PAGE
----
Comparison of enrollment rates of African-American families into a school-based tobacco prevention trial using two recruitment strategies in urban and rural settings

Martha S Tingen, Jeannette O. Andrews, Janie Heath, Ashley E. Turnmire, Jennifer L Waller, Frank A. Treiber

Research output: Contribution to journalArticle

4 Citations (Scopus)

Abstract

Purpose. This study evaluated similarities and differences of enrollment rates using two different recruitment strategies for a tobacco control trial in rural and urban African-American (AA) elementary school families. Design. A comparative study, nested within a larger randomized controlled trial, was used to test the effectiveness of two recruitment approaches on enrollment rates in rural and urban AA families. Setting. The study was conducted in 14 Title 1 elementary schools in the southeastern United States: 7 rural and 7 urban. Subjects. There were 736 eligible AA families, and 332 (45%) completed informed consent and were enrolled into the study. Intervention. The Facilitate, Open and transparent communication, Shared benefits, Team and tailored, Educate bilaterally, and Relationships, realistic and rewards (FOSTER) approach guided the two recruitment strategies: (1) written informational packets provided to fourth graders to take home to parents; and (2) proactive, face-to-face family information sessions held at schools. Measures. Enrollment rates were based on responsiveness to the two recruitment strategies and completion of the informed consent process. Analysis. Chi-square, Cochran-Mantel-Haenszel, and Breslow-Day tests were performed. Results. Higher enrollment rates occurred during the family session for both rural and urban families (100% rural, 93.6% urban; p = .0475) than informational packets alone (28.7% rural, 22% urban; p < .0001). Rural family enrollment rates were overall higher than urban rates regardless of recruitment strategy (52.0% rural vs. 39.6% urban; p = .0008). Conclusion. The findings suggest the FOSTER approach, although effective in both rural and urban settings, was more successful in recruiting rural families.

Original languageEnglish (US)
JournalAmerican Journal of Health Promotion
Volume27
Issue number4
DOIs
StatePublished - Mar 1 2013

Fingerprint

African Americans
nicotine
Tobacco
school
Informed Consent
elementary school
Southeastern United States
American
Reward
reward
parents
Randomized Controlled Trials
Parents
Communication
communication

Keywords

  • African-Americans
  • Children
  • FOSTER Approach
  • Families
  • Prevention Research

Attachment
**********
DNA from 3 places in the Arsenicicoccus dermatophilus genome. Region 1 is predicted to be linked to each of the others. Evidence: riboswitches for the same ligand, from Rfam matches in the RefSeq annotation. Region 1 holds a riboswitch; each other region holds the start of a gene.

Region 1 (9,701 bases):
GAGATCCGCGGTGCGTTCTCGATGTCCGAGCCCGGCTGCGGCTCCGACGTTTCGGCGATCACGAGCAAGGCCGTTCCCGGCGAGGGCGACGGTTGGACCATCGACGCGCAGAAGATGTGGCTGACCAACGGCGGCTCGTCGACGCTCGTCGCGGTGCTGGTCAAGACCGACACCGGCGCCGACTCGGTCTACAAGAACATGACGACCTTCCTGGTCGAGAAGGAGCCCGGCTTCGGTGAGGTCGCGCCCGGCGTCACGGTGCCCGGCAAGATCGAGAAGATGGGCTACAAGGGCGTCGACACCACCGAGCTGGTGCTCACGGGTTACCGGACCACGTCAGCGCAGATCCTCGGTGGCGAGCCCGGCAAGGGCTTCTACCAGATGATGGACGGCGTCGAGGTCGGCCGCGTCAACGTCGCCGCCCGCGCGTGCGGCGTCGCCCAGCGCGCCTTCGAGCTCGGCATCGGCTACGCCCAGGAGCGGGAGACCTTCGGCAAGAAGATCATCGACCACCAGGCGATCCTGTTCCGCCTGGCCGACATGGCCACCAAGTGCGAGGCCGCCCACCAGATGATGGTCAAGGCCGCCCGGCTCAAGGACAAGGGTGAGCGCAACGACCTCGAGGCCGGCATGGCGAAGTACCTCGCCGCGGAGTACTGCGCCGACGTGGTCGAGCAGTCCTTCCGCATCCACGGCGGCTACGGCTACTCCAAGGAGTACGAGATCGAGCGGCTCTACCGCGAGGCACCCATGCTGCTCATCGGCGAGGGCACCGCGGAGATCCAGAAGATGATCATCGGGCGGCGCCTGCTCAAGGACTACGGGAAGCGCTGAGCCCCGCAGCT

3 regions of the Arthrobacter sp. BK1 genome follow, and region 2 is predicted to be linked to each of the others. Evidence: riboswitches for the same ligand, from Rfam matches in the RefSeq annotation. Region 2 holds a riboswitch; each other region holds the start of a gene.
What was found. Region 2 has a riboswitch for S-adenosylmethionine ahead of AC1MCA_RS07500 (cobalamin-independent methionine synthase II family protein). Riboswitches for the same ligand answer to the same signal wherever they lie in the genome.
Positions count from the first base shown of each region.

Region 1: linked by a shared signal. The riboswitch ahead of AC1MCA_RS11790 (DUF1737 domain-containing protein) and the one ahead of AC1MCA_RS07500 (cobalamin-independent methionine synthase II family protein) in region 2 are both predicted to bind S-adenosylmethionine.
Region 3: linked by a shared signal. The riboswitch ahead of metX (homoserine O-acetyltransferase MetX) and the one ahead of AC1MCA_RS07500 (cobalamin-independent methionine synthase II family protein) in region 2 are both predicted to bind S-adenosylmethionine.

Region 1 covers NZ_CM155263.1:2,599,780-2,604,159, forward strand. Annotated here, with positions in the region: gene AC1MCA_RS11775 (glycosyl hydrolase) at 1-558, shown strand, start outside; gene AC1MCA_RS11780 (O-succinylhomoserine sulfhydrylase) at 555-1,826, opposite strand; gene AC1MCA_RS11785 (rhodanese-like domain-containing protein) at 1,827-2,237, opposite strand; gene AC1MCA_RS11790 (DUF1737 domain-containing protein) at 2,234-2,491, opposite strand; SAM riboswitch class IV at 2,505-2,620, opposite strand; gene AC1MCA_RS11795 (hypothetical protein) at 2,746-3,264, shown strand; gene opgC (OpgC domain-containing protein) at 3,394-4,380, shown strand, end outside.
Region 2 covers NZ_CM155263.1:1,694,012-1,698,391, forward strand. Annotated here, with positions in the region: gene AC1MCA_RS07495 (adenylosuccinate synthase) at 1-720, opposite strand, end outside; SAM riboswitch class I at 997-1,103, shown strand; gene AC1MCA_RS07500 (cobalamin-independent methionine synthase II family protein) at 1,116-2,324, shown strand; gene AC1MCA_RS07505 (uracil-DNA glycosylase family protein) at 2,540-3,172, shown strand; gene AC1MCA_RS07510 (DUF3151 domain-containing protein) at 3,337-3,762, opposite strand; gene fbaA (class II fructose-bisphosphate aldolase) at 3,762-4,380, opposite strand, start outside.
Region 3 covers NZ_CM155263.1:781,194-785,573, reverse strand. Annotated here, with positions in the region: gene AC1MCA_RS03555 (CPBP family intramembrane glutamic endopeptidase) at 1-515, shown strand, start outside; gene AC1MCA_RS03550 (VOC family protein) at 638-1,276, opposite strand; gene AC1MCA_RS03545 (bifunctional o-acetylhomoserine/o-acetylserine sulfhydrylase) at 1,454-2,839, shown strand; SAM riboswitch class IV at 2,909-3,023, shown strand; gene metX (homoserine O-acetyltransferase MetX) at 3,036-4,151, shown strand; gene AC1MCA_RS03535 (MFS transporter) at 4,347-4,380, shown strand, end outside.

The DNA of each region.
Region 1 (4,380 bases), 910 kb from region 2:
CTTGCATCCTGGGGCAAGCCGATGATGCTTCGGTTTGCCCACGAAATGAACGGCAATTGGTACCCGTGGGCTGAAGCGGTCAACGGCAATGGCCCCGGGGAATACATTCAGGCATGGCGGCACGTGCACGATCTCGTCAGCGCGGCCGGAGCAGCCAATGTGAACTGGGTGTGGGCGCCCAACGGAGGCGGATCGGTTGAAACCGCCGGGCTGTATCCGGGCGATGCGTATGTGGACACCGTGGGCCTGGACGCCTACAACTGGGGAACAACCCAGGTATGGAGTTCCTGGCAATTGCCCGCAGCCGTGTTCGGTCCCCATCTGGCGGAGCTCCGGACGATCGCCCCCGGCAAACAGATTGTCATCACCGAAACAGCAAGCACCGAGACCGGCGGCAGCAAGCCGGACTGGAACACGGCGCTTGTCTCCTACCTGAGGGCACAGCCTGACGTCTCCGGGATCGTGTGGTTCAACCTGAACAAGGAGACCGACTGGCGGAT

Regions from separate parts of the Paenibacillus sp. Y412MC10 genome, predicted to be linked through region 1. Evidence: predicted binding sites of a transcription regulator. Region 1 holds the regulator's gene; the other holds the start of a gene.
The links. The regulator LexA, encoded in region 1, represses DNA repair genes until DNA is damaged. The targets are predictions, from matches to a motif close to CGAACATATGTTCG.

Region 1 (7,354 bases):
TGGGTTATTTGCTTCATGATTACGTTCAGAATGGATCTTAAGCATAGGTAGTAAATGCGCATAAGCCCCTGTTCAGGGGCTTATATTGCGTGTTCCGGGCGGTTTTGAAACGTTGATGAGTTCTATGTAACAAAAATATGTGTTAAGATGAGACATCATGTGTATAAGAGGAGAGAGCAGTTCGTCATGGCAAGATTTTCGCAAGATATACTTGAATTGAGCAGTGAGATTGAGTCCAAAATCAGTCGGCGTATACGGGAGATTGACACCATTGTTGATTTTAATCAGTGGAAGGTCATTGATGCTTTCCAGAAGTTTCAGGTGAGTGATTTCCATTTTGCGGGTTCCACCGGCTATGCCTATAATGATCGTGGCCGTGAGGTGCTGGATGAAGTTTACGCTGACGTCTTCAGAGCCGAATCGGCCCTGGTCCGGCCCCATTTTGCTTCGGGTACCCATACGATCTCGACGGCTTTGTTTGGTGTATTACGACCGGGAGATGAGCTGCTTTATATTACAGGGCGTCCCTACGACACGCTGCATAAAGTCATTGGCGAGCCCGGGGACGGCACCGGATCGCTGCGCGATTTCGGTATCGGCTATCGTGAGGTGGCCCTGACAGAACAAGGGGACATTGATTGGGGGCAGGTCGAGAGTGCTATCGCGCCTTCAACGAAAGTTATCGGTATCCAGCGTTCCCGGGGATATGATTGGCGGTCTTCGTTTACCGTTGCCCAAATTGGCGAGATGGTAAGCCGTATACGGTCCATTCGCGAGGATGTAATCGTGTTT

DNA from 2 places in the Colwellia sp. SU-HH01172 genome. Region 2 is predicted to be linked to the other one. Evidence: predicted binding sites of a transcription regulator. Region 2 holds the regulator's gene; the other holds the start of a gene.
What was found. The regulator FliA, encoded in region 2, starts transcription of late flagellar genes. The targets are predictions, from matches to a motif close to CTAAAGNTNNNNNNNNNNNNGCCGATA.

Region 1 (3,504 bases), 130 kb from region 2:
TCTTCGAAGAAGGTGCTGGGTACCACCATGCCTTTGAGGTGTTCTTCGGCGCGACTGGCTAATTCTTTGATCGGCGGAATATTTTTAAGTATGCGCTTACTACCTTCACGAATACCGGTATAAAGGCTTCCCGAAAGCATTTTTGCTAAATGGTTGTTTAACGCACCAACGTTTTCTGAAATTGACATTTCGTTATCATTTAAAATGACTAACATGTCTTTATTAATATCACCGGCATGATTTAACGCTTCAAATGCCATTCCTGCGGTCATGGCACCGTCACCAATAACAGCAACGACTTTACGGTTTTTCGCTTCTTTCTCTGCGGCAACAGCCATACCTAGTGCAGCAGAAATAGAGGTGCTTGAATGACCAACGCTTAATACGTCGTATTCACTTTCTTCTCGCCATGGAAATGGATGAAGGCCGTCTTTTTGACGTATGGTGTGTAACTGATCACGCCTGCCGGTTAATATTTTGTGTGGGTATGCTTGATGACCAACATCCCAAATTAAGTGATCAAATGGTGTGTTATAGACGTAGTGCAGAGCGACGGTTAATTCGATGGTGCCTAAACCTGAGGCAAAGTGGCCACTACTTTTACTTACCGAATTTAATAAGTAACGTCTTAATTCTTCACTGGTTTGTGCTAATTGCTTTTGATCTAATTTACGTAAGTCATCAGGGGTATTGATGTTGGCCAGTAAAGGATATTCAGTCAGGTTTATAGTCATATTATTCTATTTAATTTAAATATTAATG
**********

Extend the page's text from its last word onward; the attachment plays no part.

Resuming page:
• Recruitment Strategies
  • Rural
  • School Systems
  • Tobacco Control
  • Urban

ASJC Scopus subject areas

  • Health(social science)
  • Public Health, Environmental and Occupational Health

Cite this

Comparison of enrollment rates of African-American families into a school-based tobacco prevention trial using two recruitment strategies in urban and rural settings. / Tingen, Martha S; Andrews, Jeannette O.; Heath, Janie; Turnmire, Ashley E.; Waller, Jennifer L; Treiber, Frank A.

In: American Journal of Health Promotion, Vol. 27, No. 4, 01.03.2013.

Research output: Contribution to journalArticle

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abstract = "Purpose. This study evaluated similarities and differences of enrollment rates using two different recruitment strategies for a tobacco control trial in rural and urban African-American (AA) elementary school families. Design. A comparative study, nested within a larger randomized controlled trial, was used to test the effectiveness of two recruitment approaches on enrollment rates in rural and urban AA families. Setting. The study was conducted in 14 Title 1 elementary schools in the southeastern United States: 7 rural and 7 urban. Subjects. There were 736 eligible AA families, and 332 (45{\%}) completed informed consent and were enrolled into the study. Intervention. The Facilitate, Open and transparent communication, Shared benefits, Team and tailored, Educate bilaterally, and Relationships, realistic and rewards (FOSTER) approach guided the two recruitment strategies: (1) written informational packets provided to fourth graders to take home to parents; and (2) proactive, face-to-face family information sessions held at schools. Measures. Enrollment rates were based on responsiveness to the two recruitment strategies and completion of the informed consent process. Analysis. Chi-square, Cochran-Mantel-Haenszel, and Breslow-Day tests were performed. Results. Higher enrollment rates occurred during the family session for both rural and urban families (100{\%} rural, 93.6{\%} urban; p = .0475) than informational packets alone (28.7{\%} rural, 22{\%} urban; p < .0001). Rural family enrollment rates were overall higher than urban rates regardless of recruitment strategy (52.0{\%} rural vs. 39.6{\%} urban; p = .0008). Conclusion. The findings suggest the FOSTER approach, although effective in both rural and urban settings, was more successful in recruiting rural families.",
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